The researcher, Christine Stark, said her 'exploratory' research includes interviews with First Nations women who say they were trafficked on ships between Thunder Bay and Duluth, Minnesota.
Bridget Perrier recalls working as a prostitute on ships in Lake Superior. She said police need to do more to keep indigenous women safe.
"I'm sure if these ships were bringing in big amounts of drugs [the police] would be on it," the 37-year-old said. "But what about the girls that disappear?"
"First Nations girls are targeted and that's my biggest concern is that there are bull's eyes put on them and no one is doing anything," she added.
More than a decade ago, she worked as a prostitute on about 20 different ships at Thunder Bay's port, the first time at the age of 12, she said.
Sailors often had limited time when they were allowed off their vessels, so they'd come to the bars and pick up groups of girls to take back to their quarters, Perrier said.
"I remember going on the ship and I had a bad feeling," she said. "And I remember the one guy taking me and showing me they had jail cells in the boat and I thought, 'Oh God, this is it. Who is going to look for me?'"
"And then he made the comment about Lake Superior being so deep and cold that they would never find one of them," she added. "And at that point I knew we were in trouble."
Didn't disclose her identity
The ship left the Thunder Bay port and ended up in Minnesota. She was able to make her way back home, but she said many others never did.
"I never disclosed that I was First Nations when I did sex work," she said. "Because First Nations girls get paid less, and I didn't want to get hurt."
She dyed her hair blonde and her fair skin allowed her to pass.
Now, working as a counsellor and advocate, Perrier said sex trade workers in Thunder Bay have told her the so-called 'ship parties' are still going on.
But police on both sides of the border deny that. Thunder Bay police say they are unaware of any prostitution at the ports in that city. The Duluth Police Department is skeptical that it's possible to smuggle women off ships in America.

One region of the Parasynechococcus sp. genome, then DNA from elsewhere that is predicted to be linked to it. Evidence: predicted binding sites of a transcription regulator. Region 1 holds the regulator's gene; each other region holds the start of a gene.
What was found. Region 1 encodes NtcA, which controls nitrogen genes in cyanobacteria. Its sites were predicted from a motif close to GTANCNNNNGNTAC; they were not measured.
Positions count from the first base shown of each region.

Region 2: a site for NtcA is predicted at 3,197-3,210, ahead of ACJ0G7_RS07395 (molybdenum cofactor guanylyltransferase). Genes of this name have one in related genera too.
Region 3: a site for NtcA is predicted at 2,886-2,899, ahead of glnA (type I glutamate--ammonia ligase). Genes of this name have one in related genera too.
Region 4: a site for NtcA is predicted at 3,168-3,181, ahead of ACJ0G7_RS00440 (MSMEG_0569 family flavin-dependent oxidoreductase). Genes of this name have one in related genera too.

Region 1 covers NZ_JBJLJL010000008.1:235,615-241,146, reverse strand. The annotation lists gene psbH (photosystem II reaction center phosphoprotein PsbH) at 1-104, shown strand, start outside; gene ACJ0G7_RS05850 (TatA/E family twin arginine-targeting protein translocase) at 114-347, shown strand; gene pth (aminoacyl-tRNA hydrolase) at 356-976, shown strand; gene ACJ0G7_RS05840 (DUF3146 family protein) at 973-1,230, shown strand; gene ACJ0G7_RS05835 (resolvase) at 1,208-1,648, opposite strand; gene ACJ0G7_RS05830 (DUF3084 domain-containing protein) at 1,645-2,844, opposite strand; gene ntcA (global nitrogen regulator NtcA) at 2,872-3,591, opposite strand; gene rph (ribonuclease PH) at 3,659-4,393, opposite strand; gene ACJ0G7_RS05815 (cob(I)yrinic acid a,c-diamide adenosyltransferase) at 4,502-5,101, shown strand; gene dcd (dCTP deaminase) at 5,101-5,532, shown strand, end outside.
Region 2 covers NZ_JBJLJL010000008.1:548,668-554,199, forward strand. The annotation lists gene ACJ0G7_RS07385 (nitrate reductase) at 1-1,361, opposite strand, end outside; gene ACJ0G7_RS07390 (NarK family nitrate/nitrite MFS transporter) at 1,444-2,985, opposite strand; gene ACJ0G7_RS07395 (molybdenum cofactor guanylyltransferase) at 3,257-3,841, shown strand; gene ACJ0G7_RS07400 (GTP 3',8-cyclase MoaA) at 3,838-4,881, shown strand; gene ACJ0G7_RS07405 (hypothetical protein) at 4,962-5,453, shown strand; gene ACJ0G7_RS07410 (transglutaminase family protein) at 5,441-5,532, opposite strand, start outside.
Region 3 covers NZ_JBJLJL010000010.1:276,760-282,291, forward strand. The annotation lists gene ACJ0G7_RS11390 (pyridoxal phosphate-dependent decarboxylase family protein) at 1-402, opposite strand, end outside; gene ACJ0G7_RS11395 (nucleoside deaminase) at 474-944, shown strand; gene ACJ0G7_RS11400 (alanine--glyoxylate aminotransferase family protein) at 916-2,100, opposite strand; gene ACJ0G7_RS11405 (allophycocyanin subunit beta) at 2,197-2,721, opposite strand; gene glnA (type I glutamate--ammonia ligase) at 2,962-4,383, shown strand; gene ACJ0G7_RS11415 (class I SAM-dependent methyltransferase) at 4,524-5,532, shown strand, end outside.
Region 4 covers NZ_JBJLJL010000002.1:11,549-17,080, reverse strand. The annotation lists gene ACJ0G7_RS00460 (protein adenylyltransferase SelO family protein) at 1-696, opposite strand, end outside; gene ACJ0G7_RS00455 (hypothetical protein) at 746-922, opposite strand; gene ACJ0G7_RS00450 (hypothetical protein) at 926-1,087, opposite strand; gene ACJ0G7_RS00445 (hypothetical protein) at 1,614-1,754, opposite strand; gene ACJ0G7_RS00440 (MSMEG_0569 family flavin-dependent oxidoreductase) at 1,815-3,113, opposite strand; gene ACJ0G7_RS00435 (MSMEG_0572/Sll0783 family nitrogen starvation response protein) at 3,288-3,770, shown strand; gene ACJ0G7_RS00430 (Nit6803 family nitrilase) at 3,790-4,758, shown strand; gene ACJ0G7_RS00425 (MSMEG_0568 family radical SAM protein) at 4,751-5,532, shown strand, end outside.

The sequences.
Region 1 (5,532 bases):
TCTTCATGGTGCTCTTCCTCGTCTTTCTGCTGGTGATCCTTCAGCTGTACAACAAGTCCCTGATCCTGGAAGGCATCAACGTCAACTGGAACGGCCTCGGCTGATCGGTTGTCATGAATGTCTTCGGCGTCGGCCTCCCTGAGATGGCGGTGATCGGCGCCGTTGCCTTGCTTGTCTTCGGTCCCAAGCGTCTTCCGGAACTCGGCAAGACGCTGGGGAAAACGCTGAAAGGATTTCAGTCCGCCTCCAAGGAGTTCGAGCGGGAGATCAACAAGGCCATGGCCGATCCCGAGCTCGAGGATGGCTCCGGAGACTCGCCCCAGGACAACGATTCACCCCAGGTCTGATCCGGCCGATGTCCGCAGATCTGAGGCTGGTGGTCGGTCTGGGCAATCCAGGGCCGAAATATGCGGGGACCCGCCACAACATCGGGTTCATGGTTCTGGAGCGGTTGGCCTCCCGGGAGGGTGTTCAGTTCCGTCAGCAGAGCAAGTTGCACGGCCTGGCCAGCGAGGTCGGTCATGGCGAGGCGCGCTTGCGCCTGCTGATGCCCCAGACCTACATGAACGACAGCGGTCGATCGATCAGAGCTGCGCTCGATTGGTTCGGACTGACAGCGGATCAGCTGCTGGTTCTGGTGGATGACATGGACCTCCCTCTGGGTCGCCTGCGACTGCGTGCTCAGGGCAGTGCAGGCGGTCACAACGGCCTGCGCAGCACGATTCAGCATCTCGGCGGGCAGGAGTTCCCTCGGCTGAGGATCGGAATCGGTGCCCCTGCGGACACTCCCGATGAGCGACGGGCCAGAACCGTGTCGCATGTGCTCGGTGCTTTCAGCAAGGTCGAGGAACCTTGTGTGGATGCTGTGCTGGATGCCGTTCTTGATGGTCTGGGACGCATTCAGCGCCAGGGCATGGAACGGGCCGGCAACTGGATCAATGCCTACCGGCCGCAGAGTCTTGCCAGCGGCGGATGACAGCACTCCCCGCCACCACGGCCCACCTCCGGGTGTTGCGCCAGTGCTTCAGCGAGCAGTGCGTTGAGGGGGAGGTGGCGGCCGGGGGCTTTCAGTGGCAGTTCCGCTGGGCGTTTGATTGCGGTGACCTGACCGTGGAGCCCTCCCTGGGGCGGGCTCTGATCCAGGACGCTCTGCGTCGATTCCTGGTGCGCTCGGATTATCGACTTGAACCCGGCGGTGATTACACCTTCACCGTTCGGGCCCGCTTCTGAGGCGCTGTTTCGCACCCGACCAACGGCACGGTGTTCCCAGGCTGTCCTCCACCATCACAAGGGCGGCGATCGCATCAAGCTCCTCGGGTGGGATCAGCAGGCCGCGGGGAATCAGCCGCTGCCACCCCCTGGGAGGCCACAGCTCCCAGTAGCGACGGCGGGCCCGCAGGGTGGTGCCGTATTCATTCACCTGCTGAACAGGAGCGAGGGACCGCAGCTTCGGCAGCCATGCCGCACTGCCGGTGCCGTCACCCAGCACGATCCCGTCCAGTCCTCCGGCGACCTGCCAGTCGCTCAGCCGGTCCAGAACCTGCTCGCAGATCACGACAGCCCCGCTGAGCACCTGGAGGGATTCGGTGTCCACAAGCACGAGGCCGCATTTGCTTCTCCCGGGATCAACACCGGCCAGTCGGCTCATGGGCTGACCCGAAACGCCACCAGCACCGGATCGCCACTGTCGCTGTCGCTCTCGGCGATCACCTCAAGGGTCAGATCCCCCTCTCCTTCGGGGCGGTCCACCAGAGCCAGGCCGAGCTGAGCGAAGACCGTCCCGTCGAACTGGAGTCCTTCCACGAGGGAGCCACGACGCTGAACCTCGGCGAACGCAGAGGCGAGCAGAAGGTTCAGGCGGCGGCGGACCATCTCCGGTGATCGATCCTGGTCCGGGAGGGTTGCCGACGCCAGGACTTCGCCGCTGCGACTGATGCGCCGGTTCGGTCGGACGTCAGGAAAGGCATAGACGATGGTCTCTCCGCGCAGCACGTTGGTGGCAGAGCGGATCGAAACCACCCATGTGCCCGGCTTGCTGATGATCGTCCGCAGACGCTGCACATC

"Ever since 9/11, our ports have been tighter and tighter," said Duluth police Sgt. Jeremiah Graves. "I can look over the hill and see the ships out in the bay, they're not parked at the docks like they used to be."
Graves said he's looking into Christine Stark's research on sex trafficking and believes they refer to historical accounts.
The chair of indigenous governance at Ryerson University in Toronto says it's time officials find out for sure. Pam Palmater said a full inquiry into the trafficking of indigenous women in North America is urgently needed.
The Native Women's Association has documented the cases of 600 missing or murdered indigenous women in Canada in the past 30 years. Some of them may have disappeared on a ship into the United States. But no one knows for sure because no formal investigations have been done, Palmater said.
"The fact that you have murdered and missing women in this country and a real lack of response from the police, what kind of indirect message does that send to Canadians?" she asked."That they're [indigenous women] not worthy, they're not worthy of protection."
The federal government said it is addressing concerns about the trafficking of First Nations women. Public Safety Canada is launching an awareness campaign in partnership with the National Association of Friendship Centers later this fall.
Palmater said that's not enough, but it's up to non-aboriginal Canadians to create change.
"Politicians and government expect First Nations to be concerned about this and to advocate on their own behalf," she said. "But when non-First Nations people say this is a massive injustice and we wouldn't want this happening to our kids, politicians are more likely to listen."